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The rains have come... autumn has officially arrived


After much anticipation, the rains came late Sunday night. And suddenly it is autumn.


The refreshing moisture comes in big drops, 
washing away the dust of summer and leaving everything clean and shiny bright.



Roses the size of teacups become teacups themselves
as the rain collects in the curves of their petals.



Every divot, nook and cranny turns into the tiniest of reflecting pools.


The sun-loving bougainvillea finally gets a chance to feel raindrops on her 
before her leaves fall at the first sign of frost.


The tropical beauty of the canna lily leaves get the same privilege as well.


The sun peeks through as one weather system moves past us to the east--
possibly bringing snow to those much farther inland than we are. 

Then the garden waits for the next rainstorm to blow in off the Pacific.

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Swallowtails, palms and why procrastination is sometimes a good thing for an artist

"Swallowtail on lilac" by Cindy Garber Iverson
digitally painted photograph
Fine art reproductions available here 

Around here it's still too hot outside to start the big garden projects Hubby and I have lined up. Based on the weather forecast, we'll probably have to wait until the first of November to get a cool down significant enough to go out and start moving big rocks, digging post holes with an auger and breaking a sweat. No one wants to do that when it's threatening to be 90F (32C).

And lest anyone think this is due to global climate change... it isn't. This is typical for October.

"Queen palm" by Cindy Garber Iverson
digitally painted photograph
Fine art reproductions available here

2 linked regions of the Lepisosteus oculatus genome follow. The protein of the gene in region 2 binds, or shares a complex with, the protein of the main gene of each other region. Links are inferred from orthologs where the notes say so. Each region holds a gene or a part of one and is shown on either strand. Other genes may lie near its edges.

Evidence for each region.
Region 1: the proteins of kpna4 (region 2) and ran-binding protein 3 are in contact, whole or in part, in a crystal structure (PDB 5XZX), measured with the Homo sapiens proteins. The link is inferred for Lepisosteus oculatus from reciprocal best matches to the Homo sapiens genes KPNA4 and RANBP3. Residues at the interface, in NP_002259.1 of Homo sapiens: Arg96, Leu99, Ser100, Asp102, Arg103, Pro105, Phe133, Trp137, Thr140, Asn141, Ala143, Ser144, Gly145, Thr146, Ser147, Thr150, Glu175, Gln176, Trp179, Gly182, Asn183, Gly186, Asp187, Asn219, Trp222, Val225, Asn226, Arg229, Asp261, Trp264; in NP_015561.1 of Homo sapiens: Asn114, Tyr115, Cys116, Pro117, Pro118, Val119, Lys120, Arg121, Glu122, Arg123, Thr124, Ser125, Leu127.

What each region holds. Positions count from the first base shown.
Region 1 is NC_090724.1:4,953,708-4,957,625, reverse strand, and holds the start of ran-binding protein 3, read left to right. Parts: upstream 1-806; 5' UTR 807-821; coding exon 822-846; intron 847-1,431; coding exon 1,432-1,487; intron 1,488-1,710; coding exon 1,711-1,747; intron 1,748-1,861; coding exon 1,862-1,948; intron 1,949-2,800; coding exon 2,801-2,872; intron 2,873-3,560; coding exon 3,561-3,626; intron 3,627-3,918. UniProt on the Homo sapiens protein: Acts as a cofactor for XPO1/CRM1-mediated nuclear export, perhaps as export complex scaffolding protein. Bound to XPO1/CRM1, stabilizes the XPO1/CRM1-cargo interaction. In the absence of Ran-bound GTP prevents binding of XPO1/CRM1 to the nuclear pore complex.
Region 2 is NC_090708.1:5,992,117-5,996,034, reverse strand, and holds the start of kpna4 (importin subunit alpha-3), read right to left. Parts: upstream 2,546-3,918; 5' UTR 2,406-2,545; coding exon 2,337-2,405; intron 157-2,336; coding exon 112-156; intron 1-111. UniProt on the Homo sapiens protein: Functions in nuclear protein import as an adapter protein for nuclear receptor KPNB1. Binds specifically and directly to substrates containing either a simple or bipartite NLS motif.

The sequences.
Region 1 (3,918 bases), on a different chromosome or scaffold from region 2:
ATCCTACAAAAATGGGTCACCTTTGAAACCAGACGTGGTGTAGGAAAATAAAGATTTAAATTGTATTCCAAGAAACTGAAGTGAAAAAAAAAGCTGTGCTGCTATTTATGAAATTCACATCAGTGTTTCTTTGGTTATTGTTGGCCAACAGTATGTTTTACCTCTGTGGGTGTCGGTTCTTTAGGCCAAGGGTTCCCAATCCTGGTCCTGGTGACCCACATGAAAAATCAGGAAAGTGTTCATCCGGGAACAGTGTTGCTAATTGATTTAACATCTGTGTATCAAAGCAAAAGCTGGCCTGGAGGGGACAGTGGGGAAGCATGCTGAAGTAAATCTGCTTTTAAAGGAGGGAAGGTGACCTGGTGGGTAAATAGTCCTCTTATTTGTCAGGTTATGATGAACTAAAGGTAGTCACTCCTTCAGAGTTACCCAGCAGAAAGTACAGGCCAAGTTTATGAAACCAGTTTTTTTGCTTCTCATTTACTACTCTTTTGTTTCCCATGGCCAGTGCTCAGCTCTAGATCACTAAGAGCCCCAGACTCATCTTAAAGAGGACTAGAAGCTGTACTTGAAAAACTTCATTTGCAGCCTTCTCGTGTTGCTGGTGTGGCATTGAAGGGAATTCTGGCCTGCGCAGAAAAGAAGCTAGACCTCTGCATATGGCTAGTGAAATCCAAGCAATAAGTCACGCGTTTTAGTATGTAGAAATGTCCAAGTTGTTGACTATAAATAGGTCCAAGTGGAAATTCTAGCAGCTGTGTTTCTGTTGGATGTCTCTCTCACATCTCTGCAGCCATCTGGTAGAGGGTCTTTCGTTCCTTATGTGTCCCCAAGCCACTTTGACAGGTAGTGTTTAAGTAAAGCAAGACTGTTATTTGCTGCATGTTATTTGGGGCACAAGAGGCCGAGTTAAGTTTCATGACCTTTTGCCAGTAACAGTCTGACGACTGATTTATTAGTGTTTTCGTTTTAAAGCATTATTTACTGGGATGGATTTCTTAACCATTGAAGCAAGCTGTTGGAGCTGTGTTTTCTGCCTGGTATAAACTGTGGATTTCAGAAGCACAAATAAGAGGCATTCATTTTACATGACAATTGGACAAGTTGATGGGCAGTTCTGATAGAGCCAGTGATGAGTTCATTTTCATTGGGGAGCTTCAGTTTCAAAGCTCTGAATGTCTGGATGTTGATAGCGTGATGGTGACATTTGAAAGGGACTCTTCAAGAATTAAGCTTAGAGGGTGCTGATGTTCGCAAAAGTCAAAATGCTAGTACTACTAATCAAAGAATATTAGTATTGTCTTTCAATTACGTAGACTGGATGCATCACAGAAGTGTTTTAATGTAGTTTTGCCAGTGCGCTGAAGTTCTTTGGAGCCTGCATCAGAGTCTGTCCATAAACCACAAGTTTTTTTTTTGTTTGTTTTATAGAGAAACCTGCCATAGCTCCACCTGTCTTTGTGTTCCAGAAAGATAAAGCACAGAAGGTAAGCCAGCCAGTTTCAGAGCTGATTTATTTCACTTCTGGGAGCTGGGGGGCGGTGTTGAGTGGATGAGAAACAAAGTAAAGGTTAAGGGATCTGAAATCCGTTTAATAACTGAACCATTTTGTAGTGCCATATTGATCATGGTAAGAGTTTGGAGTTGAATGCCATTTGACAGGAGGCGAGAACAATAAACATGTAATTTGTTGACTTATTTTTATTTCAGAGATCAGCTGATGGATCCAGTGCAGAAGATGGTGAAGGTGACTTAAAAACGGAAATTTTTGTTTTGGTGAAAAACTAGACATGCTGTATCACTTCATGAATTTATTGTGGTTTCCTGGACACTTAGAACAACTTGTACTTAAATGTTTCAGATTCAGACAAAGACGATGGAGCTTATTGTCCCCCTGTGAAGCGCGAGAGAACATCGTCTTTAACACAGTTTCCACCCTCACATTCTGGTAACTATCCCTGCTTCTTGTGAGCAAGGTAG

Because our days are shorter now, I don't get the lovely twilight hours I get during the summer to putter in the garden. So that means I'm mostly inside in the studio creating and keeping busy.

I've been creating some "for fun" pieces the past couple of days. It's nice when I can just hunt around in my photo archives and pull something that strikes me fancy. Then I bring it into Photoshop and start to play. Sometimes it works. Sometimes it doesn't. Sometimes it's just nice to have my stylus in my hand making "brushstrokes" and digitally painting something. I find it therapeutic. I have lots of time to get lost in my own thoughts and ponder things. It's a form of meditation for me.

And sometimes I'll have something that I got about two-thirds of the way done years ago and then never got back to finishing for one reason or another. Like this...

Send this as a free ecard here
I don't know why I never got around to finalizing it, but I'm glad it stayed in the archives for the past few years. I've learned more about my digital tools since then and have a better idea of how I like to use them to achieve a certain style. Because I waited on this, I was able to finalize a version that I think is more representative of what I do now in that style. Had I pushed myself and finalized it back then, it would have ended up as one of those pieces that I would always look at and say, "Eeew. That's definitely a practice portfolio piece." I have too many of those already. I'm glad this didn't become another one. Trust me. It would have based on what it looked like when I reopened it earlier today.

The swallowtail butterfly photograph (above top) was a photo I took 5 years ago and didn't really do anything with. Again, because I waited, I know my tools and my own style better now then I did then. I can create something now that I wouldn't have even ventured to create back then. I didn't know how, and I couldn't have envisioned at all.

Then there's the case of a photo like the one of the palm tree (above middle). I took that only a month ago when visiting my brother and sister-in-law. They have gorgeous queen palms lining their backyard. I took the photograph, got it home and wasn't impressed with the backlit result I'd gotten. It wasn't until I had the time to just play with it yesterday that I happened upon the right post-processing techniques for that particular image. If I'd pushed it when I first took the photo (and was busy with other creative work for clients), I probably wouldn't have gotten the result I wanted.

Sometimes procrastination pays off.
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Learning something else new... edible forest gardening


The pineapple sage is in bloom right now and the hummingbirds are happy (taken 16 Oct 2012)